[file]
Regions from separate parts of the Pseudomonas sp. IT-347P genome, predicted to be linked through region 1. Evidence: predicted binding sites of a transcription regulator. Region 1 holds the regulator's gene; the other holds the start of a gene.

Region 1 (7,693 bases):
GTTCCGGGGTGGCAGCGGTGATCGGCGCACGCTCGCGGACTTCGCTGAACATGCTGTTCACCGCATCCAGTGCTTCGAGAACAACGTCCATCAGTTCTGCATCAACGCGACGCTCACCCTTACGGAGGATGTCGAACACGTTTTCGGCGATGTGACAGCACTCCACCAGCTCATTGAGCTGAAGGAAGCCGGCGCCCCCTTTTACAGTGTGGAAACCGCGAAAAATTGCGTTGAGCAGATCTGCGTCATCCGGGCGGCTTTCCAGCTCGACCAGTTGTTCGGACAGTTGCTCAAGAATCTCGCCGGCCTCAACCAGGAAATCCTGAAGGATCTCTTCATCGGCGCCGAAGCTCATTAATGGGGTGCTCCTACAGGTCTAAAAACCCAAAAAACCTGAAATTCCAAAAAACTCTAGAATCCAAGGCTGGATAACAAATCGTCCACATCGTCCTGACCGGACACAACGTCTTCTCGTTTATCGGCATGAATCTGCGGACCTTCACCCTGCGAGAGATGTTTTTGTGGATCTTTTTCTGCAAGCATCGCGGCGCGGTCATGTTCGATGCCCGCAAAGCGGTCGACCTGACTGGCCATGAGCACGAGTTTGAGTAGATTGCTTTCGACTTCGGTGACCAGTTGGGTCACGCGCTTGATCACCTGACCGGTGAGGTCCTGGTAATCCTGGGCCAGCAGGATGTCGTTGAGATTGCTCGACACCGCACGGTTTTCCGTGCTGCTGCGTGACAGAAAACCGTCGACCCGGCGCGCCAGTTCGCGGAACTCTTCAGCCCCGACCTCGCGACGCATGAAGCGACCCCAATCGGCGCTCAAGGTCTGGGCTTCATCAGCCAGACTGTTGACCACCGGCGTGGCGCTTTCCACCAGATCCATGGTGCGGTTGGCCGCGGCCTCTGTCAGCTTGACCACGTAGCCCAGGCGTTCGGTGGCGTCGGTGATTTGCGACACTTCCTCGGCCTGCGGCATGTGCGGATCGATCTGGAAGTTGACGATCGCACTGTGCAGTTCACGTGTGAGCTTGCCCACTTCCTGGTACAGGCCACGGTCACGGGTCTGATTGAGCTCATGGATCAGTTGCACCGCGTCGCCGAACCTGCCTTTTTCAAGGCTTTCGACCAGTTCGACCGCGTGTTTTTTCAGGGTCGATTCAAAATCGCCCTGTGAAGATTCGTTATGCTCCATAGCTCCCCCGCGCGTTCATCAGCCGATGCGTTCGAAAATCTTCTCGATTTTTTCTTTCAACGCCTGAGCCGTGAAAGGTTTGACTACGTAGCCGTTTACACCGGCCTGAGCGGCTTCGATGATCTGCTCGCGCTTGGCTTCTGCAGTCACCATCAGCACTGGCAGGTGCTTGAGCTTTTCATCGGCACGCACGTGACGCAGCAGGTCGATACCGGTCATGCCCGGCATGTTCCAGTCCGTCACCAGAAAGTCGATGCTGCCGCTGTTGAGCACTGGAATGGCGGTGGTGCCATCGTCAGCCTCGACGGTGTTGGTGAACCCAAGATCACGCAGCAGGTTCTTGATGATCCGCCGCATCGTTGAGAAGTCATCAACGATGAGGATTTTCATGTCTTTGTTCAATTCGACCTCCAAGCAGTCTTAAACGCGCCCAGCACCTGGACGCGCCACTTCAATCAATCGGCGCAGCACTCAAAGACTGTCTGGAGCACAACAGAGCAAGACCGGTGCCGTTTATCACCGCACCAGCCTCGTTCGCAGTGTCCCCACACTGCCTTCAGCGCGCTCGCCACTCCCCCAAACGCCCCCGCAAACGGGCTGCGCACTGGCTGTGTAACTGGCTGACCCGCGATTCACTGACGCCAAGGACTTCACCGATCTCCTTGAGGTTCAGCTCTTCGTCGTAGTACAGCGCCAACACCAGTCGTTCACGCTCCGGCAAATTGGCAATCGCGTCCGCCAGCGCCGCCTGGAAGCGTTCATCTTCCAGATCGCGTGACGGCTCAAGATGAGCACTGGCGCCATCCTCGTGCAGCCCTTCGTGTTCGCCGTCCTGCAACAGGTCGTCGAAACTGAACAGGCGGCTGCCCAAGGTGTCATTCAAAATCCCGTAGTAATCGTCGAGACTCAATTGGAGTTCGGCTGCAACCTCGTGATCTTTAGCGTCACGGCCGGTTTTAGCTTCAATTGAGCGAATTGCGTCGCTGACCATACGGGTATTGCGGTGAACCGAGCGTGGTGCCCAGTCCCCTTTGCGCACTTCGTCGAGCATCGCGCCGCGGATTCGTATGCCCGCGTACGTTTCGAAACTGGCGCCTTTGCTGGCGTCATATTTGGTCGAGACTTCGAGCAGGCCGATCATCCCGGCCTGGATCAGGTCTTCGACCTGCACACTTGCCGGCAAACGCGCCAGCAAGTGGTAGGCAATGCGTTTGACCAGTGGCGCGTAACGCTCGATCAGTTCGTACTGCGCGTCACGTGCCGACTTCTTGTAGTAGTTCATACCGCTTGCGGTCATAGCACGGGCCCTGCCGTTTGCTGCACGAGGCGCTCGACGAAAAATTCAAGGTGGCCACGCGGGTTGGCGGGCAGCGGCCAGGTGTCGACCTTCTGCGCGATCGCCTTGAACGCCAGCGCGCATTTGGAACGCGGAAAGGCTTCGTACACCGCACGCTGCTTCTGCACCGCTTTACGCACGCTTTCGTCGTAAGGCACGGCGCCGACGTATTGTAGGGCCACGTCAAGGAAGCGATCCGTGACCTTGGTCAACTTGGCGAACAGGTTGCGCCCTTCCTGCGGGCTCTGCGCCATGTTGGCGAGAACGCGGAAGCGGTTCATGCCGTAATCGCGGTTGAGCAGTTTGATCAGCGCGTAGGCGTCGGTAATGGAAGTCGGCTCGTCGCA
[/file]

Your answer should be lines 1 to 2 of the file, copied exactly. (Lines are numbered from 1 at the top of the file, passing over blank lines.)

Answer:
Regions from separate parts of the Pseudomonas sp. IT-347P genome, predicted to be linked through region 1. Evidence: predicted binding sites of a transcription regulator. Region 1 holds the regulator's gene; the other holds the start of a gene.

Region 1 (7,693 bases):